With an emphasis on performance, this trailersailer should be equally nimble and simple
Seascape is based in Ljubljana, Slovenia. The company started production with an 18-footer in 2008 and built 350 of them. In 2012 it introduced its 27-foot Seascape model and now have 75 of them sailing with seven boats in the U.S. fleet. The newest model is the Seascape 24 and one has been sold in the United States and 20 in Europe. The design work is a collaboration between Manuard Yacht Design, Gigodesign and the team at Seascape.
The new 24 is based upon the work done with the 18- and 27-foot Seascapes. Initial stability is high with a very broad stern and a chine. The L/B is 2.94 and the D/L is 63.36. As far as I can tell the LOA is the DWL as it doesn’t look like there are any overhangs on this boat. It is 100% sailing length. The design uses twin rudders for good control when pressed hard. The keel is a swing type with a GRP composite fin with integral lead bulb. The key is that the keel, when retracted, is fully captured within the hull. This makes the 24 ideal for beaching and trailering. The draft with keel down is 6 feet 3 inches and with its keel up it’s only a foot.
The 24 is promoted as a performance cruiser, but I think that’s a bit of a stretch. You can sleep four people below on long berths but the settee berths are quite narrow. There is a small table you can set up for eating below. There is also a removable bulkhead that separates the settees from the V-berth area. I see nothing indicating a head location. The keel trunk does intrude into the interior leaving very little open cabin sole.
This boat is for sailors who want to sail fast. If I use the sail areas the promotional material provides for the main and jib I get a total sail area of 453 square foot and a SA/D of 46.25. That includes a square-top mainsail and what looks to be a 105% jib. You can fly a huge, 699-square-foot asymmetrical chute from a retractable pole if you get bored. The idea behind this rig was to be able to have the boat planning in moderate wind speeds. In light air the 24 could be the fastest of the three Seascapes. The maximum number of crew is four adults but the brochure also mentions singlehanding the 24. Now that would be exciting.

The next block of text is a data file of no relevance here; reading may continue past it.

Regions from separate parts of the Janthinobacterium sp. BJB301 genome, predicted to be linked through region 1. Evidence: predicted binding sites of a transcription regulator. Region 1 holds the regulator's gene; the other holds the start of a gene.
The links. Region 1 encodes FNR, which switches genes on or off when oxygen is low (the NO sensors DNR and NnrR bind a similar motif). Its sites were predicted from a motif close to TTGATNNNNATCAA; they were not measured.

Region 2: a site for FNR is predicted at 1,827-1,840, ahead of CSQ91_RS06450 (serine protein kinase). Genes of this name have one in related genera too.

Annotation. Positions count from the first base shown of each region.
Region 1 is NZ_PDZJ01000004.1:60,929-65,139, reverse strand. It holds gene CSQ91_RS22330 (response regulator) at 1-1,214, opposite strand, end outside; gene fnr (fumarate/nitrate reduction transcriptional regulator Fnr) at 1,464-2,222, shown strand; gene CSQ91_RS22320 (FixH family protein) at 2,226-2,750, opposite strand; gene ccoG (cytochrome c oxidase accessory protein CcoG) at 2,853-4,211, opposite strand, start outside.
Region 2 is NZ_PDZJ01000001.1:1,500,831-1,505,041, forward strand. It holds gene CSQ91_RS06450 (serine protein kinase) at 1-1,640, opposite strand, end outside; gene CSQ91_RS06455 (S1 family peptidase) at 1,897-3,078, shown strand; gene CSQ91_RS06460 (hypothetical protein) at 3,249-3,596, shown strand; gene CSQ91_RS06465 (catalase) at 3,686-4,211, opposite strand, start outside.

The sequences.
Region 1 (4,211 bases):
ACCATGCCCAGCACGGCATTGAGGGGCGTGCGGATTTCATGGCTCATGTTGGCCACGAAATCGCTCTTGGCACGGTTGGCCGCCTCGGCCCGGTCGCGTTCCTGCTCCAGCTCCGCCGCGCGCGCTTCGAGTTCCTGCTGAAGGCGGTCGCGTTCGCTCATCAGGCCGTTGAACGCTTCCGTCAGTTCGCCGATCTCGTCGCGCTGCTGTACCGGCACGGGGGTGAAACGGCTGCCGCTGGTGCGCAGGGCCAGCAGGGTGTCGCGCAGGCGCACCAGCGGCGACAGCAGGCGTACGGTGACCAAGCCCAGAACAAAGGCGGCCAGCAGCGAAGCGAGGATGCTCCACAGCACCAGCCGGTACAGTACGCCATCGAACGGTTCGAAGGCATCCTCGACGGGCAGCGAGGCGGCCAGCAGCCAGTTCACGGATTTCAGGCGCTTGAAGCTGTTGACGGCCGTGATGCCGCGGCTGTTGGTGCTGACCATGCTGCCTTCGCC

A lot of prototyping work went into this deck layout in order to get it as simple and effective as possible. Lifelines run from the transom to the mast then dive down to the foredeck. I have renderings, of course, but not a real deck plan, so I am unclear on many of the deck layout details. I’ll trust the yard got it right with its experiences with the 18 and the 27. The company keeps it simple. The mainsheet goes to a transom bridle then forward to a block on the cockpit sole. This will lead nicely to the helmsman sitting on the rail.
I watched a video of the 24 being sea trialed. It looks to be blowing maybe 20 knots and the 24 with chute up is doing a sustained plane with the bow lifting nicely. I can’t see anything not to like about this design.
LOA 23’11”; Beam 8’2”; Draft 1’ (board up) to 6’3” (board down); Displ. 1,962 lbs.; Ballast 705 lbs.; Sail area 453 sq. ft.; SA/D 46.25; D/L 63.36; L/B 2.94
Our best estimate of the sailaway price: $65,795
147 Whipple Rd.
Kittery, ME 03904